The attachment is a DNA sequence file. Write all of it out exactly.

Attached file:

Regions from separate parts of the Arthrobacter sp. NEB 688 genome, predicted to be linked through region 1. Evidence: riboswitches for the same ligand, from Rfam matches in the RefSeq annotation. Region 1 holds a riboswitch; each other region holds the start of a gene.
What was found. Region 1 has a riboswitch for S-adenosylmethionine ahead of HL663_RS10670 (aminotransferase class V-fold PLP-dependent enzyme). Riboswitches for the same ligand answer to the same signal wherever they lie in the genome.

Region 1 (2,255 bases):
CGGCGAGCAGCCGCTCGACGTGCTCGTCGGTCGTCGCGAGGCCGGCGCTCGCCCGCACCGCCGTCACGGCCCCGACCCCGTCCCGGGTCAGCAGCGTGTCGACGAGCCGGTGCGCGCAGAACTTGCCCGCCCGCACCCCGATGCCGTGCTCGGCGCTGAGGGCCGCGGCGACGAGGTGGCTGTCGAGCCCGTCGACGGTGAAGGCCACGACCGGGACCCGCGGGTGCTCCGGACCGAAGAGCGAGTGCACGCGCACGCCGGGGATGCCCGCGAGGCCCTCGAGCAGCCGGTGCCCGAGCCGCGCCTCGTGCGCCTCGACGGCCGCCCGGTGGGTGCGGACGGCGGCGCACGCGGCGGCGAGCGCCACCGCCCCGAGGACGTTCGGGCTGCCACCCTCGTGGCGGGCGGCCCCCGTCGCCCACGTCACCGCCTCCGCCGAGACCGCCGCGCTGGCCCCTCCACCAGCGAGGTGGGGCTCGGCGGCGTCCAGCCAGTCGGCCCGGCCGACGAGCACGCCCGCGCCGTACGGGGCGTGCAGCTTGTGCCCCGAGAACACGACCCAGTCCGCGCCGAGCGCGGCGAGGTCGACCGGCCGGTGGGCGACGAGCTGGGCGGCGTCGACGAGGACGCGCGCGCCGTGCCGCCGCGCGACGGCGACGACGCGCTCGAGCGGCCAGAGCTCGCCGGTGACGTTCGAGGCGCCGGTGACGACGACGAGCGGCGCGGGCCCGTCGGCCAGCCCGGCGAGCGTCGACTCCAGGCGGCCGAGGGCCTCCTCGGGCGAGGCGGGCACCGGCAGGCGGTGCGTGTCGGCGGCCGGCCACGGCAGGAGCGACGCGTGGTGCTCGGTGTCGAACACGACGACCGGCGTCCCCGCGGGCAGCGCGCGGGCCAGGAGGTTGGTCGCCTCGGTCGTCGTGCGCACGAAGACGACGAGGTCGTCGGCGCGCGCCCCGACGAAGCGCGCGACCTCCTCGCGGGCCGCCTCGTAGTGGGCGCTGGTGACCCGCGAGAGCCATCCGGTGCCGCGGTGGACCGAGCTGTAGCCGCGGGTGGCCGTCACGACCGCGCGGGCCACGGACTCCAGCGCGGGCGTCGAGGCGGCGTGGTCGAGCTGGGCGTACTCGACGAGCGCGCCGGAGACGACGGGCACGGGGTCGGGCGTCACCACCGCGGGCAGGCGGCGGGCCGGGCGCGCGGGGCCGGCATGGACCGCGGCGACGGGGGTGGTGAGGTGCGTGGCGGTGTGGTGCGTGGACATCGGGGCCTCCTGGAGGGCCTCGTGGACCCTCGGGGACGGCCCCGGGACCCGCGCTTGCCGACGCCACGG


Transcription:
Regions from separate parts of the Arthrobacter sp. NEB 688 genome, predicted to be linked through region 1. Evidence: riboswitches for the same ligand, from Rfam matches in the RefSeq annotation. Region 1 holds a riboswitch; each other region holds the start of a gene.
What was found. Region 1 has a riboswitch for S-adenosylmethionine ahead of HL663_RS10670 (aminotransferase class V-fold PLP-dependent enzyme). Riboswitches for the same ligand answer to the same signal wherever they lie in the genome.

Region 1 (2,255 bases):
CGGCGAGCAGCCGCTCGACGTGCTCGTCGGTCGTCGCGAGGCCGGCGCTCGCCCGCACCGCCGTCACGGCCCCGACCCCGTCCCGGGTCAGCAGCGTGTCGACGAGCCGGTGCGCGCAGAACTTGCCCGCCCGCACCCCGATGCCGTGCTCGGCGCTGAGGGCCGCGGCGACGAGGTGGCTGTCGAGCCCGTCGACGGTGAAGGCCACGACCGGGACCCGCGGGTGCTCCGGACCGAAGAGCGAGTGCACGCGCACGCCGGGGATGCCCGCGAGGCCCTCGAGCAGCCGGTGCCCGAGCCGCGCCTCGTGCGCCTCGACGGCCGCCCGGTGGGTGCGGACGGCGGCGCACGCGGCGGCGAGCGCCACCGCCCCGAGGACGTTCGGGCTGCCACCCTCGTGGCGGGCGGCCCCCGTCGCCCACGTCACCGCCTCCGCCGAGACCGCCGCGCTGGCCCCTCCACCAGCGAGGTGGGGCTCGGCGGCGTCCAGCCAGTCGGCCCGGCCGACGAGCACGCCCGCGCCGTACGGGGCGTGCAGCTTGTGCCCCGAGAACACGACCCAGTCCGCGCCGAGCGCGGCGAGGTCGACCGGCCGGTGGGCGACGAGCTGGGCGGCGTCGACGAGGACGCGCGCGCCGTGCCGCCGCGCGACGGCGACGACGCGCTCGAGCGGCCAGAGCTCGCCGGTGACGTTCGAGGCGCCGGTGACGACGACGAGCGGCGCGGGCCCGTCGGCCAGCCCGGCGAGCGTCGACTCCAGGCGGCCGAGGGCCTCCTCGGGCGAGGCGGGCACCGGCAGGCGGTGCGTGTCGGCGGCCGGCCACGGCAGGAGCGACGCGTGGTGCTCGGTGTCGAACACGACGACCGGCGTCCCCGCGGGCAGCGCGCGGGCCAGGAGGTTGGTCGCCTCGGTCGTCGTGCGCACGAAGACGACGAGGTCGTCGGCGCGCGCCCCGACGAAGCGCGCGACCTCCTCGCGGGCCGCCTCGTAGTGGGCGCTGGTGACCCGCGAGAGCCATCCGGTGCCGCGGTGGACCGAGCTGTAGCCGCGGGTGGCCGTCACGACCGCGCGGGCCACGGACTCCAGCGCGGGCGTCGAGGCGGCGTGGTCGAGCTGGGCGTACTCGACGAGCGCGCCGGAGACGACGGGCACGGGGTCGGGCGTCACCACCGCGGGCAGGCGGCGGGCCGGGCGCGCGGGGCCGGCATGGACCGCGGCGACGGGGGTGGTGAGGTGCGTGGCGGTGTGGTGCGTGGACATCGGGGCCTCCTGGAGGGCCTCGTGGACCCTCGGGGACGGCCCCGGGACCCGCGCTTGCCGACGCCACGG